Is Vale A Buy Or A Sell At 52-Week Lows?

Jul.16.14 | About: Vale S.A. (VALE)

Summary

Vale has taken a beating this year due to weakness in iron ore pricing and demand.

Analysts believe pricing will improve going forward, along with demand, and help Vale execute a turnaround.

Vale faces a threat from Rio Tinto, but its solid valuation and dividend yield should compensate investors for its short-term pains.

It has been a disappointing year for Brazilian mining giant Vale (NYSE:VALE). The company's stock is underperforming the S&P 500, losing almost 9% of its value so far this year. In addition, Vale reported disappointing results for the first quarter with a decline in both operating revenue and net income. Vale is suffering as a result of a decline in the selling price of iron ore. In fact, Vale sold iron ore 25% cheaper than the market reference price, sparking a sell-off. However, will Vale be able to bounce back from this disappointing performance going forward? Let's find out.

A turnaround in the cards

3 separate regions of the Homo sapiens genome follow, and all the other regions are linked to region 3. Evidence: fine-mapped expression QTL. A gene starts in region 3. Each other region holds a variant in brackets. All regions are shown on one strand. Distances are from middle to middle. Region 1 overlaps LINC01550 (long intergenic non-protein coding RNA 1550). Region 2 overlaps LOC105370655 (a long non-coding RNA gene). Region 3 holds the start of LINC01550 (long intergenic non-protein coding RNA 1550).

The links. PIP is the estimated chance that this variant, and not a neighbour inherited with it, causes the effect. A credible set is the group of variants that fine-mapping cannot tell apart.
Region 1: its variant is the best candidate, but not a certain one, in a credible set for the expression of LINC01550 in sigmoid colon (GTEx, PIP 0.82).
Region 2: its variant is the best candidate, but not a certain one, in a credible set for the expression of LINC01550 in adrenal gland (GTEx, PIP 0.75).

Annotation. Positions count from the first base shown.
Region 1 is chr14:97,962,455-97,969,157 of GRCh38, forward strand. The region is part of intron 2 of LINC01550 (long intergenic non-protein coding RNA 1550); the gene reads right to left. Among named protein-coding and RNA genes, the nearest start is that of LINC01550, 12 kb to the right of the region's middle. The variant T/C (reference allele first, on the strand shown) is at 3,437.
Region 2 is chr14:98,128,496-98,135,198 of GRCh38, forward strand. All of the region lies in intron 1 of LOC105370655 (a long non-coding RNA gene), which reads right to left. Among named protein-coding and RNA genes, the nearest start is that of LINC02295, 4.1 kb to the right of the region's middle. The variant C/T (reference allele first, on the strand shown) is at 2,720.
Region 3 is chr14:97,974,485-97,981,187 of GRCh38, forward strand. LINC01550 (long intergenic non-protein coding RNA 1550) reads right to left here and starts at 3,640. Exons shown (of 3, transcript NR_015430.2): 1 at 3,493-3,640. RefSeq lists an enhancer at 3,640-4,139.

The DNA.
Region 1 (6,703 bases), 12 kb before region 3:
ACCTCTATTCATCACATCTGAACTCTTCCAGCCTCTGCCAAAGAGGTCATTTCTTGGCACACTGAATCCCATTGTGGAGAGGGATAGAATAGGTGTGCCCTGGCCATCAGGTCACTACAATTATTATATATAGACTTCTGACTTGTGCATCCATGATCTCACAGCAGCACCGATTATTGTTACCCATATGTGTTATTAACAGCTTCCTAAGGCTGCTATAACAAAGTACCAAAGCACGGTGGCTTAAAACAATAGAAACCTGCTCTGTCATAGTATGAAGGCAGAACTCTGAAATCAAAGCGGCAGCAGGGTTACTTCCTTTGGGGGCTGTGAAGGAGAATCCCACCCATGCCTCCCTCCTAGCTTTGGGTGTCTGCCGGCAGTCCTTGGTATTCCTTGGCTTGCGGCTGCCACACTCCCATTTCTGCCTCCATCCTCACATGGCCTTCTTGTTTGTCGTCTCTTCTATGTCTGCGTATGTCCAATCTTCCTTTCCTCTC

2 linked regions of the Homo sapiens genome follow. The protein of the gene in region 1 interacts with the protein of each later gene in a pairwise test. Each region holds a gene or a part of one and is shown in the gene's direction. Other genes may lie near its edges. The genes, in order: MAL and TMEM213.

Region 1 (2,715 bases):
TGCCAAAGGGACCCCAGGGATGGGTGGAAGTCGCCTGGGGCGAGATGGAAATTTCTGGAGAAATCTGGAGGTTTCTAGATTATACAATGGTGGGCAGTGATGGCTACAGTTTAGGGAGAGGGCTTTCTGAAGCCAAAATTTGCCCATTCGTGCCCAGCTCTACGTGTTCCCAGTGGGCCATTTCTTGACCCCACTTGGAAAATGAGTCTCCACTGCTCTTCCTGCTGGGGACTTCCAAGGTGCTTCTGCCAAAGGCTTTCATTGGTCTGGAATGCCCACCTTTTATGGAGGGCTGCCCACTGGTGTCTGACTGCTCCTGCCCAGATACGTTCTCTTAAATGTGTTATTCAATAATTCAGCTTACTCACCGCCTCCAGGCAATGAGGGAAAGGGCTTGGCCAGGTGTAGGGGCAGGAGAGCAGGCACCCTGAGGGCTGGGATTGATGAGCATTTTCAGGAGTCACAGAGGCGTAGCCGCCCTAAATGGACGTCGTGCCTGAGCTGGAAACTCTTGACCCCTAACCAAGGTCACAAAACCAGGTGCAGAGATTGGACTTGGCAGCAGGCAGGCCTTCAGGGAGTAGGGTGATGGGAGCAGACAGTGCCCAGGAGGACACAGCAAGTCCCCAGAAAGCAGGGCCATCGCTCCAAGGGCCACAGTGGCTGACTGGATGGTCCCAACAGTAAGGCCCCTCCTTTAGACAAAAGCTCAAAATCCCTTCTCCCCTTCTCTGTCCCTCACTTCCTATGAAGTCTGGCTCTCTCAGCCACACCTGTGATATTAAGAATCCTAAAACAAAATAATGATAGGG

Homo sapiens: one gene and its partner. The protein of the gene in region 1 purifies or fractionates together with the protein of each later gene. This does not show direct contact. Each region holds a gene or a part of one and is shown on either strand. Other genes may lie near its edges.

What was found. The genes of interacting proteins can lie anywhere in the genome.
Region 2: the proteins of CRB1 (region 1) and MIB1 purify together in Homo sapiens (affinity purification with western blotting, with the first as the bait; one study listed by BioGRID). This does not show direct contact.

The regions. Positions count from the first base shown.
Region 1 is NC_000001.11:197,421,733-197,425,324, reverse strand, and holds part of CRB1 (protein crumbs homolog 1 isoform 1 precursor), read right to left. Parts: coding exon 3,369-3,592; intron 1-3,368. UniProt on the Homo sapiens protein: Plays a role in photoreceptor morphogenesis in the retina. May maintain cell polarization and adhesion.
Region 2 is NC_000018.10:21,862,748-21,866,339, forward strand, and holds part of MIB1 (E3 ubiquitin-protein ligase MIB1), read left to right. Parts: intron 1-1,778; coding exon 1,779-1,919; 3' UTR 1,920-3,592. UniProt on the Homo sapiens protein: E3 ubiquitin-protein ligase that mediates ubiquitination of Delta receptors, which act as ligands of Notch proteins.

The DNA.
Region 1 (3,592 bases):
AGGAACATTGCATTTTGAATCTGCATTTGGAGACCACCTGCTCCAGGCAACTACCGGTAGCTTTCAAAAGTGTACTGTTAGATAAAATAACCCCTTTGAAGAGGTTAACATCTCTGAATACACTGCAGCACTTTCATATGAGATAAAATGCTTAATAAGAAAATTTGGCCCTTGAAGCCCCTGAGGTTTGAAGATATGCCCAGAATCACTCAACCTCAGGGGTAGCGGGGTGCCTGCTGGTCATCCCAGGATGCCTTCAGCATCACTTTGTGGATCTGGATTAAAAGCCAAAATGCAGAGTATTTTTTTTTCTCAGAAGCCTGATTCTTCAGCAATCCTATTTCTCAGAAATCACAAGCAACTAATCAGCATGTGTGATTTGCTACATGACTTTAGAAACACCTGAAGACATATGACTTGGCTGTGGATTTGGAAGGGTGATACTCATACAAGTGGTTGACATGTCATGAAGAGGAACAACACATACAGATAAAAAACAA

A slowdown in the Chinese economy, which is the biggest market for iron ore, is proving to be a sore point for Vale. However, Citigroup is still positive about Vale's prospects, and expects iron ore pricing to get better. As reported by Reuters:

"Citigroup mining company analysts Alexander Hacking in New York and Thiago Ojea in Sao Paulo wrote on Wednesday that the lower than expected iron ore price Vale received is likely to be temporary and reiterated their "buy" recommendation on the stock.

"The headline result is not as bad as it looks," they wrote. "Effectively, Vale over-estimated prices in the fourth quarter and are backing them out in the first quarter."

Vale suffered because of a decline in its average selling price, while there was a marginal decline in the iron ore index (IODEX) as well, indicating that the industry is under pressure. Yet, pellet premiums were firm, and so were the pellet prices despite weakness in the IODEX.